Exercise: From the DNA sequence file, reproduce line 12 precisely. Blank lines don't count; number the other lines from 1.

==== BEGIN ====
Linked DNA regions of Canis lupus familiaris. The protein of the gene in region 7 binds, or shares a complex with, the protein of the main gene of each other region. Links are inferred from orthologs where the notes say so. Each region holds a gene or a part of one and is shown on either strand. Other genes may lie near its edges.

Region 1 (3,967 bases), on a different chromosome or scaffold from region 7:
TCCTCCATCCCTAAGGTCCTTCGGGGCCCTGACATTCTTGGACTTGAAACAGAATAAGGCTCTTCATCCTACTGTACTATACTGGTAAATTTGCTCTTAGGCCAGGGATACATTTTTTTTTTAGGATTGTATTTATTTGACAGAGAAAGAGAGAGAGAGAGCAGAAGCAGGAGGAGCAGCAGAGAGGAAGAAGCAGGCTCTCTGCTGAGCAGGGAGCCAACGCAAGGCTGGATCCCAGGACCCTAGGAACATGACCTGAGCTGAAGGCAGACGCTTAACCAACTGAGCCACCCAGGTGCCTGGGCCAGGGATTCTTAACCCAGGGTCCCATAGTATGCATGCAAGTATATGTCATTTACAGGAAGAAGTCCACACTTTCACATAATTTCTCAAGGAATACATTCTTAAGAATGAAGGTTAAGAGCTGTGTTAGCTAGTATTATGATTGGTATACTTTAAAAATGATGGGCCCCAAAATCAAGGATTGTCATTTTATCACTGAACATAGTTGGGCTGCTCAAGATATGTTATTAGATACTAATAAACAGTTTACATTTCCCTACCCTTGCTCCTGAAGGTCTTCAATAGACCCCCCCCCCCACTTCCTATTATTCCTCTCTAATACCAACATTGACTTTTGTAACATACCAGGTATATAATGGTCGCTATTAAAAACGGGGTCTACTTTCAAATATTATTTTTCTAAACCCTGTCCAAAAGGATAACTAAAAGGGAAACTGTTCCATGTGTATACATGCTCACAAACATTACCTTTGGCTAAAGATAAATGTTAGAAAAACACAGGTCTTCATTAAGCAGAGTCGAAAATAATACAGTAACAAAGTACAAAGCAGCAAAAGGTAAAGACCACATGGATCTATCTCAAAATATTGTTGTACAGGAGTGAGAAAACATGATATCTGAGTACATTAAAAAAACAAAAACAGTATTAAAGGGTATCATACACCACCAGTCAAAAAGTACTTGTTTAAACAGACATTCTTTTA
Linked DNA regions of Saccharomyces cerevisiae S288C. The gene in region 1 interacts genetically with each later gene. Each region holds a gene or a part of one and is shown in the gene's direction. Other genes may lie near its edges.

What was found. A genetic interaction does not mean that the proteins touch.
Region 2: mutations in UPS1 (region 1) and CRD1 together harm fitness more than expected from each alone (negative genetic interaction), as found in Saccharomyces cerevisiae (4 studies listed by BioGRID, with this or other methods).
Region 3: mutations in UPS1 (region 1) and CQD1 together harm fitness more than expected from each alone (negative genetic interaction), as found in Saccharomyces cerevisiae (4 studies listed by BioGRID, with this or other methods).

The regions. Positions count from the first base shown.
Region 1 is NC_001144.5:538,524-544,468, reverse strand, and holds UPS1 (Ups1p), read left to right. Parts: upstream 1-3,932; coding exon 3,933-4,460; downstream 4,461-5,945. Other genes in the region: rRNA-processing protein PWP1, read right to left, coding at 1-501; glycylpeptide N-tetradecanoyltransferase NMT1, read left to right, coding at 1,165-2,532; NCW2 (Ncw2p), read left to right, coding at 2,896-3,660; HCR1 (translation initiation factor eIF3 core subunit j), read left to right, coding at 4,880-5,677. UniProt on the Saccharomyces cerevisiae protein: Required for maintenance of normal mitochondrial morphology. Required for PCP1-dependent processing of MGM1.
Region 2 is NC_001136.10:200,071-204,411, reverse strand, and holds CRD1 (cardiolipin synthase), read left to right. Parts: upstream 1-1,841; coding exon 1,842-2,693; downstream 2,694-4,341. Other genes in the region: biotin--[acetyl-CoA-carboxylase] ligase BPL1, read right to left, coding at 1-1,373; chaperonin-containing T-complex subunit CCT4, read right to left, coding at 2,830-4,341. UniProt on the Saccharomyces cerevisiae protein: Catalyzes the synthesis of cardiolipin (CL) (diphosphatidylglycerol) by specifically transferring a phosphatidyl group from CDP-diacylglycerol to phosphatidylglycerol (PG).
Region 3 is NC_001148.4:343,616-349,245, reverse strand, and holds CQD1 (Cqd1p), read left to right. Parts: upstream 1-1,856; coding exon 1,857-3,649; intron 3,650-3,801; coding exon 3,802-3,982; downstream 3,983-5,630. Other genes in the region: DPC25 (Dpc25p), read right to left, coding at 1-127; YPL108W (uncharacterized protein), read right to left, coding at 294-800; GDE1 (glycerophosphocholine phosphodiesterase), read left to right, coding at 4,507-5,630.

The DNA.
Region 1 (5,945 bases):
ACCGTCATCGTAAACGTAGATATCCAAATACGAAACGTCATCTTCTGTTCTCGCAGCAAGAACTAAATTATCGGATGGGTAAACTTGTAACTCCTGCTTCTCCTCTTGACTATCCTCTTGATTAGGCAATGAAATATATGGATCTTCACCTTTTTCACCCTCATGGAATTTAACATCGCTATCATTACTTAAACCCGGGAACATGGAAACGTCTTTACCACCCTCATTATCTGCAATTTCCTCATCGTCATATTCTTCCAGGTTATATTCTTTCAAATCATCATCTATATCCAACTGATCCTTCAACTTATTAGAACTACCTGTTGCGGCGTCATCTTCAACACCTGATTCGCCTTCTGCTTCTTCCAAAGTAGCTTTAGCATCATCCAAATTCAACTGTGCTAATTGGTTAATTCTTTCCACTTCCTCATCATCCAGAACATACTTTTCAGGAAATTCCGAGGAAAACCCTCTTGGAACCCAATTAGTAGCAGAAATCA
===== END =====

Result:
The DNA.